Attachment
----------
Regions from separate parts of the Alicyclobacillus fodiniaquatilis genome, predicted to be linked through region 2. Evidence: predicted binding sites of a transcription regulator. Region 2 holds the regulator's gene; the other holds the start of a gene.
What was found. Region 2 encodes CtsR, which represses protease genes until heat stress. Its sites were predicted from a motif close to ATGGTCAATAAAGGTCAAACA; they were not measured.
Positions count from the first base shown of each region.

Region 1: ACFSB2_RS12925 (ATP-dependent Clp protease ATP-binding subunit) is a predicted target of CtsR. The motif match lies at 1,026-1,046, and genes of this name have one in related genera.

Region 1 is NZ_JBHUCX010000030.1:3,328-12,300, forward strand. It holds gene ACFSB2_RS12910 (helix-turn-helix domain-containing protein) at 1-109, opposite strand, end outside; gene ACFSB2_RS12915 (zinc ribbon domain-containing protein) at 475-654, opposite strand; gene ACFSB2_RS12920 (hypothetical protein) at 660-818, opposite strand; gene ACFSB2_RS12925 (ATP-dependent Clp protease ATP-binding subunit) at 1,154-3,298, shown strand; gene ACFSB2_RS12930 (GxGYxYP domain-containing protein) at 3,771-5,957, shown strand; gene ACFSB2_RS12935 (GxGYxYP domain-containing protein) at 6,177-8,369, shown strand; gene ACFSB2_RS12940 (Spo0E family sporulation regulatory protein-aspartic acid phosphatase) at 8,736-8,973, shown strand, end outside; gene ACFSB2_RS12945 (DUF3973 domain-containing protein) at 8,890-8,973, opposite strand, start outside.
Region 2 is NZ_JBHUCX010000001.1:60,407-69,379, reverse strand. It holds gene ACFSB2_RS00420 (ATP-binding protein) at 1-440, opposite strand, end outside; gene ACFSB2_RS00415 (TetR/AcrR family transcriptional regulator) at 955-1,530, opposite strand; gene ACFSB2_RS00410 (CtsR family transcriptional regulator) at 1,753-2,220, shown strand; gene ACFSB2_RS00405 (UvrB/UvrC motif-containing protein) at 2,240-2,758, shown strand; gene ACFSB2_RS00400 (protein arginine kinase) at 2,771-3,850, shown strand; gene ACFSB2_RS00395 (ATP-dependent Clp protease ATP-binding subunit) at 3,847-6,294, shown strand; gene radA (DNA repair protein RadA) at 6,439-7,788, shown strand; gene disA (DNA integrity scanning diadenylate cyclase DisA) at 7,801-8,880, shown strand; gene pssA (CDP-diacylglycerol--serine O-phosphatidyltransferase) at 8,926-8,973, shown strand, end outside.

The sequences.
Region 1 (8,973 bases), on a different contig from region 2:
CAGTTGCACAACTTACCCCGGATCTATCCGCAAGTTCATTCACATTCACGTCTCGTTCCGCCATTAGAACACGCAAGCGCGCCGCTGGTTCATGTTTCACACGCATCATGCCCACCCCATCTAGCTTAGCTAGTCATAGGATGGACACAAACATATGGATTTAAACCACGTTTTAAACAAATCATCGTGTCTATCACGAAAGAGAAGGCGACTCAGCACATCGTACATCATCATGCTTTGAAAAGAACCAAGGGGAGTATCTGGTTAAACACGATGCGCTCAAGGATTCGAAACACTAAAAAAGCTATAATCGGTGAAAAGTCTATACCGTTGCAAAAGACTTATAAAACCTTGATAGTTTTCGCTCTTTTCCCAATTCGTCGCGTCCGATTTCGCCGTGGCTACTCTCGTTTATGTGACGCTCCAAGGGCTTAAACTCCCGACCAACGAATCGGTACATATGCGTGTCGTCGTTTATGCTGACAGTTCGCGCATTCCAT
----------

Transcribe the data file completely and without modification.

Regions from separate parts of the Alicyclobacillus fodiniaquatilis genome, predicted to be linked through region 2. Evidence: predicted binding sites of a transcription regulator. Region 2 holds the regulator's gene; the other holds the start of a gene.
What was found. Region 2 encodes CtsR, which represses protease genes until heat stress. Its sites were predicted from a motif close to ATGGTCAATAAAGGTCAAACA; they were not measured.
Positions count from the first base shown of each region.

Region 1: ACFSB2_RS12925 (ATP-dependent Clp protease ATP-binding subunit) is a predicted target of CtsR. The motif match lies at 1,026-1,046, and genes of this name have one in related genera.

Region 1 is NZ_JBHUCX010000030.1:3,328-12,300, forward strand. It holds gene ACFSB2_RS12910 (helix-turn-helix domain-containing protein) at 1-109, opposite strand, end outside; gene ACFSB2_RS12915 (zinc ribbon domain-containing protein) at 475-654, opposite strand; gene ACFSB2_RS12920 (hypothetical protein) at 660-818, opposite strand; gene ACFSB2_RS12925 (ATP-dependent Clp protease ATP-binding subunit) at 1,154-3,298, shown strand; gene ACFSB2_RS12930 (GxGYxYP domain-containing protein) at 3,771-5,957, shown strand; gene ACFSB2_RS12935 (GxGYxYP domain-containing protein) at 6,177-8,369, shown strand; gene ACFSB2_RS12940 (Spo0E family sporulation regulatory protein-aspartic acid phosphatase) at 8,736-8,973, shown strand, end outside; gene ACFSB2_RS12945 (DUF3973 domain-containing protein) at 8,890-8,973, opposite strand, start outside.
Region 2 is NZ_JBHUCX010000001.1:60,407-69,379, reverse strand. It holds gene ACFSB2_RS00420 (ATP-binding protein) at 1-440, opposite strand, end outside; gene ACFSB2_RS00415 (TetR/AcrR family transcriptional regulator) at 955-1,530, opposite strand; gene ACFSB2_RS00410 (CtsR family transcriptional regulator) at 1,753-2,220, shown strand; gene ACFSB2_RS00405 (UvrB/UvrC motif-containing protein) at 2,240-2,758, shown strand; gene ACFSB2_RS00400 (protein arginine kinase) at 2,771-3,850, shown strand; gene ACFSB2_RS00395 (ATP-dependent Clp protease ATP-binding subunit) at 3,847-6,294, shown strand; gene radA (DNA repair protein RadA) at 6,439-7,788, shown strand; gene disA (DNA integrity scanning diadenylate cyclase DisA) at 7,801-8,880, shown strand; gene pssA (CDP-diacylglycerol--serine O-phosphatidyltransferase) at 8,926-8,973, shown strand, end outside.

The sequences.
Region 1 (8,973 bases), on a different contig from region 2:
CAGTTGCACAACTTACCCCGGATCTATCCGCAAGTTCATTCACATTCACGTCTCGTTCCGCCATTAGAACACGCAAGCGCGCCGCTGGTTCATGTTTCACACGCATCATGCCCACCCCATCTAGCTTAGCTAGTCATAGGATGGACACAAACATATGGATTTAAACCACGTTTTAAACAAATCATCGTGTCTATCACGAAAGAGAAGGCGACTCAGCACATCGTACATCATCATGCTTTGAAAAGAACCAAGGGGAGTATCTGGTTAAACACGATGCGCTCAAGGATTCGAAACACTAAAAAAGCTATAATCGGTGAAAAGTCTATACCGTTGCAAAAGACTTATAAAACCTTGATAGTTTTCGCTCTTTTCCCAATTCGTCGCGTCCGATTTCGCCGTGGCTACTCTCGTTTATGTGACGCTCCAAGGGCTTAAACTCCCGACCAACGAATCGGTACATATGCGTGTCGTCGTTTATGCTGACAGTTCGCGCATTCCAT